In this example, you explicitly see a read operation from a file (SOURCE) to a write operation to another file (SINK). These operations are common and most of the time intended in the primary data flow (from SOURCE to SINK); you do not notice anything attacker controllable. In this case descriptor flows help to trace back the creation of the files and identify if the file name is controllable from outside, which is the case for f1 controlled from HTTP.

Considering the IO flow, a more detailed flow is specified during the write/read operation using DESCRIPTOR_USE. In this case, the stream where the data is written is the instance.

IO file = METHOD -f "java.io.FileOutputStream.write:void(byte[])" { PAR -i 1 "SINK", INST "DESCRIPTOR_USE" }

To describe those descriptors instances, tag (DESCRIPTOR) the creation of the descriptors instances to augment the information of an IO flow summary.

IO fileStream = METHOD -f "java.io.FileOutputStream.<init>:void()" { INST "DESCRIPTOR" }

Finding Descriptor flows is done recursively, so even a descriptor creation can make use of other descriptors. This is the case especially in constructors parameters.

IO fileStream = METHOD -f "java.io.FileOutputStream.<init>:void(java.io.File)" { INST "DESCRIPTOR", PAR -i 1 "DESCRIPTOR_USE" }

N.B. Parameters can have different IO names and tags depending on the actual context and only the correct one is considered.

IO fileStream = METHOD -f "java.io.FileOutputStream.<init>:void(java.lang.String)" { INST "DESCRIPTOR", PAR -i 1 "DESCRIPTOR_USE" }
IO filePath = METHOD -f "java.io.FileOutputStream.<init>:void(java.lang.String)" { PAR -i 1 "SINK" }

TRANSFORMER Tagging Directives

Allows you to specify which methods transform data or may be considered data validation routines. As an example, consider the method "encodeBase64", which takes an input string as its first argument and returns a base64-encoded version of that string. This behavior is captured by the following directive:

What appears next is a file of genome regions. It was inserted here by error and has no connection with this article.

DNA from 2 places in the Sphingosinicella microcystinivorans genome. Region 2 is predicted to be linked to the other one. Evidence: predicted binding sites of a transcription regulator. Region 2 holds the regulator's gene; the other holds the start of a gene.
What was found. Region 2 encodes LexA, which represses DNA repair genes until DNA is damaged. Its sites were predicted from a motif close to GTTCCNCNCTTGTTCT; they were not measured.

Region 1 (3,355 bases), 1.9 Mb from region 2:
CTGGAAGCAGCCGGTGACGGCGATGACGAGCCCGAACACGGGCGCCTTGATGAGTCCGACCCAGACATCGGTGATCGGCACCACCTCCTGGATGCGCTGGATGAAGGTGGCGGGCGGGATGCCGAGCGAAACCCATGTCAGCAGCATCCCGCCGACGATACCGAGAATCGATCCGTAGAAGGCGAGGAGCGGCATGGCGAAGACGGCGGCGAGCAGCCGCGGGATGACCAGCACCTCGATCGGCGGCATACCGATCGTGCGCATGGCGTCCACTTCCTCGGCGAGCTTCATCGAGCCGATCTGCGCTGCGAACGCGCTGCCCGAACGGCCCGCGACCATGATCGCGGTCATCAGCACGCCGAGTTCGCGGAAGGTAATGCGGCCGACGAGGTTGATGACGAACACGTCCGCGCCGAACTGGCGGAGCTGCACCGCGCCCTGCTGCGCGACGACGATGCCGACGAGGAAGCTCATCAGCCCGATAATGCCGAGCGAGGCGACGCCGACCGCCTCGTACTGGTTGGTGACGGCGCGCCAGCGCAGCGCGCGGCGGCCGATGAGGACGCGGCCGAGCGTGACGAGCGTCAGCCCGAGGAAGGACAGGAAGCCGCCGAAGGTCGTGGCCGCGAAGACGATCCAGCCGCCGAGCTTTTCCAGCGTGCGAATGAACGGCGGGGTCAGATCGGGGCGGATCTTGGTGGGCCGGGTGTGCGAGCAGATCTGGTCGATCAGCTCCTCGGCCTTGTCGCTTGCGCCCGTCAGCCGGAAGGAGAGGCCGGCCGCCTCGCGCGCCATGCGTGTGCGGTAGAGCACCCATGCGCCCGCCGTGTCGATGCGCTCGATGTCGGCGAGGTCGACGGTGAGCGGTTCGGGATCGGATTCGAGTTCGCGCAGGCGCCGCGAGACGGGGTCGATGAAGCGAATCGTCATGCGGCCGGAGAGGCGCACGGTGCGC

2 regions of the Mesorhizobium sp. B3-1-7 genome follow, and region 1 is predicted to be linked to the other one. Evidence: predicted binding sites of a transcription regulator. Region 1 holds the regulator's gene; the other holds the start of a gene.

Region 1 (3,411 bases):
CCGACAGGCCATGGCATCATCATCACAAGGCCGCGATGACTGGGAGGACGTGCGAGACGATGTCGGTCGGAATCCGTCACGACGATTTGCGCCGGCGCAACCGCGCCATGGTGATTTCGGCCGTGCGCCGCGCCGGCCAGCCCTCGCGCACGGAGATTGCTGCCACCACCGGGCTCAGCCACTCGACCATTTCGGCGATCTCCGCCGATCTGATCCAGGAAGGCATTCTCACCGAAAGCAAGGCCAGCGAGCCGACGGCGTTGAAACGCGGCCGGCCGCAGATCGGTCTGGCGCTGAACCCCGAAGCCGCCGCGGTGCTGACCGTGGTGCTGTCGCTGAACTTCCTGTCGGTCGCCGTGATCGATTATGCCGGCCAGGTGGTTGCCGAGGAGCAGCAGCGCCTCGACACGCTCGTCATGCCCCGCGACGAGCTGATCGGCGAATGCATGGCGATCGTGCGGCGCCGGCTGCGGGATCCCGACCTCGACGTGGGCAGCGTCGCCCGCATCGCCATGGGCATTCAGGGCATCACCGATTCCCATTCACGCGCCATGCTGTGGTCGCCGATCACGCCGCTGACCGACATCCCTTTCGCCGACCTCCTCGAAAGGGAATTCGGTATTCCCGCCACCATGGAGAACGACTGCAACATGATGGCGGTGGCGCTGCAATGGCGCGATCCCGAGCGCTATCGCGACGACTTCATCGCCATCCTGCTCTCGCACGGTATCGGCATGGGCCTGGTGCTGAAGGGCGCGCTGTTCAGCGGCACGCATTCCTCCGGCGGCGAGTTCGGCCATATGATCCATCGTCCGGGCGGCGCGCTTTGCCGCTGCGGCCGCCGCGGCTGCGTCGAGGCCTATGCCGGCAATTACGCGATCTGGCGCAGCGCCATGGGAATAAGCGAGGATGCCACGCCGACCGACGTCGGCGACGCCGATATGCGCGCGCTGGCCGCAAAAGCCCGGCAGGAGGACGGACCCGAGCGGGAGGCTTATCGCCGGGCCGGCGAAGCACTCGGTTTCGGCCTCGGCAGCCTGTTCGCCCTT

TRANSFORM base64 = METHOD -f "org.apache.commons.codec.binary.Base64.encodeBase64:byte[](byte[])" { PAR -i 1 "SINK", RET "SOURCE" }

The first parameter is a data sink, and the return value acts as a data source. Transformer directives can also be used to model validations of input arguments. So you may wish to specify that a string is considered to be validated if it passes through a string comparison. To achieve this, transformations such as the following can be defined:

TRANSFORM string-compare = METHOD -f "java.lang.String.compareTo:int(java.lang.String)" { PAR -i 1 "SINK", RET "SOURCE"}
TRANSFORM string-compare = METHOD -f "java.lang.String.contains:boolean(java.lang.CharSequence)" { INST "SINK", RET "SOURCE" }
TRANSFORM string-compare = METHOD -f "java.lang.String.matches:boolean(java.lang.String)" { INST "SINK", RET "SOURCE" }
TRANSFORM string-compare = METHOD -f "java.lang.String.startsWith:boolean(java.lang.String)" { INST "SINK", RET "SOURCE" }
...

WHEN Tagging Directives

Describes the effects of transformers. For example, a base64 encoder generates encoded data. The Security Policy Language allows arbitrary tags to be added or removed as a result of a transformation. So

WHEN TRANSFORM base64 => DATA +encoded

specifies that, on invocation of the base64 method, the tag "encoded" is added to the output datag. Similarly, the tag "encoded" can be removed via the directive

WHEN TRANSFORM base64-decode => DATA -encoded

assuming that a transformer with the "base64-decode" label is specified.

EXPOSED Tagging Directives

Used to mark methods that can be triggered by attackers from the outside. For example, for the application "com.mycustomer.MyClass.httpHandler:java.lang.String(java.lang.String)", you know that the handler can be called by an attacker from the outside and that the first parameter is attacker-controlled. Moreover, the return value of the method is passed back to the attacker. This can be captured with the directive

EXPOSED http = METHOD -f "com.mycustomer.MyClass.httpHandler:java.lang.String(java.lang.String)" { PAR -i 1 "SOURCE", RET "SINK" }

Note to experts: EXPOSED directives perform the same actions as IO directives, with the small difference that SOURCE parameters and SINK parameters correspond to output and input parameters respectively for IO directives, and to input and output parameters for EXPOSED directives.

Flow Description Directives

With data sources, sinks, descriptors and transformers tagged, these are now combined in flow descriptions to describe flows of interest. A flow description has the form

CONCLUSION label = (DATA | IO) $expr1 [-> (DATA | IO) $expr2]